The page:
Chevron spokesman Kent Robertson dismissed the shareholder pressure in an email, saying the company would fight the "fraudulent" award, not settle it. In 2009, a different company spokesman, Donald Campbell, outlined the oil giant's legal strategy: "We're going to fight this until hell freezes over. And then we'll fight it out on the ice." Trillium's lawyer Sanford Lewis told Courthouse News that this sort of talk makes shareholders uneasy. "Do they want to go to hell with Chevron?" Lewis asked.It would seem that Chevron shareholders most certainly do not want to go to hell with the company. New York State Comptroller Thomas P. DiNapoli serves as trustee for the $140 billion New York State Common Retirement Fund, which also signed the letter calling on Chevron to settle with the Ecuadoreans, and he has said: “It’s time for Chevron to face reality. The effects of this horrific, uncontrolled pollution of the Amazon rainforest are still being felt today. Investors don’t derive any benefit from this never-ending courtroom drama.” Chevron has been anything but forthcoming with its shareholders about the liability it is facing in Ecuador, where the company has been found guilty of massively polluting the Amazon and ordered to pay $18 billion to clean up its mess. The lack of full disclosure has prompted Trillium to file a request with the U.S. Securities and Exchange Commission asking for an investigation into whether Chevron has “appropriately disclosed to its shareholders the scope and magnitude of financial and operational risk” from the guilty verdict in Ecuador. Thirty-thousand Ecuadoreans are demanding justice in the Amazon. Americans are standing with them. Even Chevron’s shareholders want the company to do the right thing and clean up the Ecuadorean Amazon. It must be getting increasingly lonely at the top of Chevron.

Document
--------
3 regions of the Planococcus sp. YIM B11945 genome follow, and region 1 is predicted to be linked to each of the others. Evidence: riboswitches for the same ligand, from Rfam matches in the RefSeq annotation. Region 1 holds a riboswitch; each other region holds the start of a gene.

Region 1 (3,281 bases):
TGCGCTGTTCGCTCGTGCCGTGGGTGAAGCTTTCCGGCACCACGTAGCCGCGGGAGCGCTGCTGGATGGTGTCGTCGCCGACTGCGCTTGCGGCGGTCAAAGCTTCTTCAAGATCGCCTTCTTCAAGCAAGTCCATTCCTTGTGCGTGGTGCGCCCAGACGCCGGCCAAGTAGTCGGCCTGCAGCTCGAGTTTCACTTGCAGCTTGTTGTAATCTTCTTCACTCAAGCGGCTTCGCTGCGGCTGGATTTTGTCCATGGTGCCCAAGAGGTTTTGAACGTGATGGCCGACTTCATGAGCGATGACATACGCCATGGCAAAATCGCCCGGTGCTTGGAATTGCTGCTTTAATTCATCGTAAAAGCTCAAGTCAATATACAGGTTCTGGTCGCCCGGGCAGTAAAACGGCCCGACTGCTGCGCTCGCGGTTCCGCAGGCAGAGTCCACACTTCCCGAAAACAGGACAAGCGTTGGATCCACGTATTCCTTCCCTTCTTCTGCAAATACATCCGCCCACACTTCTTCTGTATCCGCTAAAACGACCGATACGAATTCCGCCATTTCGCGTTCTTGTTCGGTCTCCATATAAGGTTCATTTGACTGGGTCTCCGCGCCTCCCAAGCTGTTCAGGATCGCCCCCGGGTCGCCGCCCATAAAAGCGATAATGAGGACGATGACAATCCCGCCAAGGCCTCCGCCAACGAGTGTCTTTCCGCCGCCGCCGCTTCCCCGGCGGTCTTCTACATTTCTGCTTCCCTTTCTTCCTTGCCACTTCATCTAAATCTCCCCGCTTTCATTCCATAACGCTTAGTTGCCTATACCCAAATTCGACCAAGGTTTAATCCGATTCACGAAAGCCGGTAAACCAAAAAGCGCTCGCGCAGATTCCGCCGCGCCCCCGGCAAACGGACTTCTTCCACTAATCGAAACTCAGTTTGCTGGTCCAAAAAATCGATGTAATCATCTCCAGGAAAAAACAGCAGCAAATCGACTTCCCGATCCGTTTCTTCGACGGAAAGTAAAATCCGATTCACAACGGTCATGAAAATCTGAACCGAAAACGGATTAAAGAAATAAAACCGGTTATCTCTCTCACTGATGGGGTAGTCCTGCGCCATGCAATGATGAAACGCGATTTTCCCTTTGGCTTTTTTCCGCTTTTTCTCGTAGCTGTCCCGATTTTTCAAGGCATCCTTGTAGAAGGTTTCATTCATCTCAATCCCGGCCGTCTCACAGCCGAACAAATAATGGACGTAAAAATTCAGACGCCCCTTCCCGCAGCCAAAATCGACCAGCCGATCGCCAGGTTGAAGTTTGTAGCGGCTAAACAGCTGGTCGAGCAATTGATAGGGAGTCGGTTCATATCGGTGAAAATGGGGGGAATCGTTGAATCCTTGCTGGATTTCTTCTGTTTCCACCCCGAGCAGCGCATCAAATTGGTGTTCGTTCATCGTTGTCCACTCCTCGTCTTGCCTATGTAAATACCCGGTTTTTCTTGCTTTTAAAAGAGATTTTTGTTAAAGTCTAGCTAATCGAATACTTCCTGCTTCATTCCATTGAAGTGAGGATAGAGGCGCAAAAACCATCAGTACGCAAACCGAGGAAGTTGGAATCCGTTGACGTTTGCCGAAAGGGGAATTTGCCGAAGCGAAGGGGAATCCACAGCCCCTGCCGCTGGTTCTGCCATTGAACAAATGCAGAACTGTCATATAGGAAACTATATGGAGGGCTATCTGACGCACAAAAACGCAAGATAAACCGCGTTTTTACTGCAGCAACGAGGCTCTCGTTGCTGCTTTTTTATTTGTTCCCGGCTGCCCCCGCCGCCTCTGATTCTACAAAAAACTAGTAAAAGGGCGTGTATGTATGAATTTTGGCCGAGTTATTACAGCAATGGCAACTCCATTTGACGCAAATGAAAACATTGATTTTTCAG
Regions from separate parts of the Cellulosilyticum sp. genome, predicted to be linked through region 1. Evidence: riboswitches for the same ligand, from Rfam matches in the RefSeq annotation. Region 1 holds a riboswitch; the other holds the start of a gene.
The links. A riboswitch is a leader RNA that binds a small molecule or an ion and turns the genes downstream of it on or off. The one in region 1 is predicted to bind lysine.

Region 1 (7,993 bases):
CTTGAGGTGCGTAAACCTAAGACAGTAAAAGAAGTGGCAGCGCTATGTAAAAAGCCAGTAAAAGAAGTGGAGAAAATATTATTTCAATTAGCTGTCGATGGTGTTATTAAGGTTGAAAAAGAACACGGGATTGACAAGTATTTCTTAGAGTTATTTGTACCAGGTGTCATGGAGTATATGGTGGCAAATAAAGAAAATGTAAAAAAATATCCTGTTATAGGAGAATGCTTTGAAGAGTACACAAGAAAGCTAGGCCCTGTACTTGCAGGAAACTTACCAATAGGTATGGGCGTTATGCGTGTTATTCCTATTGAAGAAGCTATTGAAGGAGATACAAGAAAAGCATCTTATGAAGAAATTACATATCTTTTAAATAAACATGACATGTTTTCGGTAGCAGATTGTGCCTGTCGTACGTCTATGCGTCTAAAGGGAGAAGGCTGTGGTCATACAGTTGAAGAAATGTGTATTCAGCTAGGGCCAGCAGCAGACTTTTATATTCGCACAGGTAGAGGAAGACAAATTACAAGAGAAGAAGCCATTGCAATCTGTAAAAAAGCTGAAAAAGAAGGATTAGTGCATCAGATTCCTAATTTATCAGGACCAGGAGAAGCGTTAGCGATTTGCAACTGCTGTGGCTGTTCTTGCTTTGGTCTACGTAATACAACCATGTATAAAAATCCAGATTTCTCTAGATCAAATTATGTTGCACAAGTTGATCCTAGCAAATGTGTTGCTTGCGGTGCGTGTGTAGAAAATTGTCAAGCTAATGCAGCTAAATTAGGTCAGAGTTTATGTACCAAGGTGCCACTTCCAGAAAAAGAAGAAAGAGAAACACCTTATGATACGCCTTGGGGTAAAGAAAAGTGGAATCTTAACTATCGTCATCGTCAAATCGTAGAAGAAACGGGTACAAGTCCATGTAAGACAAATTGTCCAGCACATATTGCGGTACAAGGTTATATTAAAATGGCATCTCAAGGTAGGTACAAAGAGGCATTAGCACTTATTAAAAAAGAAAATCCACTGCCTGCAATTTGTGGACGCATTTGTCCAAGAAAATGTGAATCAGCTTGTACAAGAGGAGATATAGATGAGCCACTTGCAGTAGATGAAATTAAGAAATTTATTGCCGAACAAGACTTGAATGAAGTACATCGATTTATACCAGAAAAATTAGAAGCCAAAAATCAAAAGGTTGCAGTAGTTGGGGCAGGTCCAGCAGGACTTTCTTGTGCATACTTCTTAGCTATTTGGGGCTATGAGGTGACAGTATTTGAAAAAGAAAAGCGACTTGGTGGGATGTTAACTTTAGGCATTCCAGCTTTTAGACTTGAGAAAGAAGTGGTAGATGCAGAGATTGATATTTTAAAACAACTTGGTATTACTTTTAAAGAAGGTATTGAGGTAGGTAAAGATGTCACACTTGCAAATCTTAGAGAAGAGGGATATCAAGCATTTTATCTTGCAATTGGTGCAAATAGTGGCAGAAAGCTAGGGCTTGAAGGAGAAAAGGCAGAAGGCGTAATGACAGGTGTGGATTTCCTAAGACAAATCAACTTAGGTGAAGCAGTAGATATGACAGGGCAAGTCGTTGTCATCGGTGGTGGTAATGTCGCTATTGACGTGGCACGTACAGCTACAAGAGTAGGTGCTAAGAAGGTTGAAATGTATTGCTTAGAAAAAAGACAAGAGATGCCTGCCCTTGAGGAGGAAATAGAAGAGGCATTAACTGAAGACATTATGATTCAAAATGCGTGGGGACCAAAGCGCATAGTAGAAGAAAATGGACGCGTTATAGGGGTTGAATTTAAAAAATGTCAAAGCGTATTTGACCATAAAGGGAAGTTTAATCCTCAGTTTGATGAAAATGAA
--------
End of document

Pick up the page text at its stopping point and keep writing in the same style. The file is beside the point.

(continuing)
To the citizens of the United States, We are the mothers of families. We are fathers who work very hard every day. We are grandparents who hold on to many memories. We imagine that you are the same as us, With hearts that beat, With eyes that appreciate the beauty of the world around us, With feet that walk on the same planet as ours. We would like to share with you a story that you all should know. It occurred in a place called the Ecuadorean Amazon almost 50 years ago. We had clean water, a healthy source of food, medicinal plants to cure our ailments. In other words, we lived with dignity and in harmony with nature. But in that moment an oil company arrived whose name we remember well: Texaco. We were not familiar with oil. They told us that oil was good, that it would bring progress for the future. We remember the oil spills, almost daily. The crude oil would come down the rivers like black sheets. We remember the toxic waters they dumped in our rivers. We remember the pain our children felt after bathing in the rivers contaminated with oil. We remember the illnesses, the deformations, the cancer. We remember those who died. We do not know you. We only know the company Texaco, now called Chevron. We are a people of great courage and humility who have been in a struggle for many years to demand justice, asking that the company take responsibility for all the harm they have caused. Last February, Chevron was found guilty by an Ecuadorean court for the harm they caused to our people, and to our lands. But the company has said it will never respect the court’s decision, that it will never take responsibility for the damages, and that it will keep fighting until Hell freezes over. We want to reach your hearts, so that you know the truth. Chevron has poisoned us. It has also poisoned the image of the United States and of its citizens. On behalf of the thousands of victims in Ecuador, we write this letter to you, so that you can do something, now, and demand that Chevron clean up the poison that they left in our Amazon, and clean up the image of you and your country. Thank you.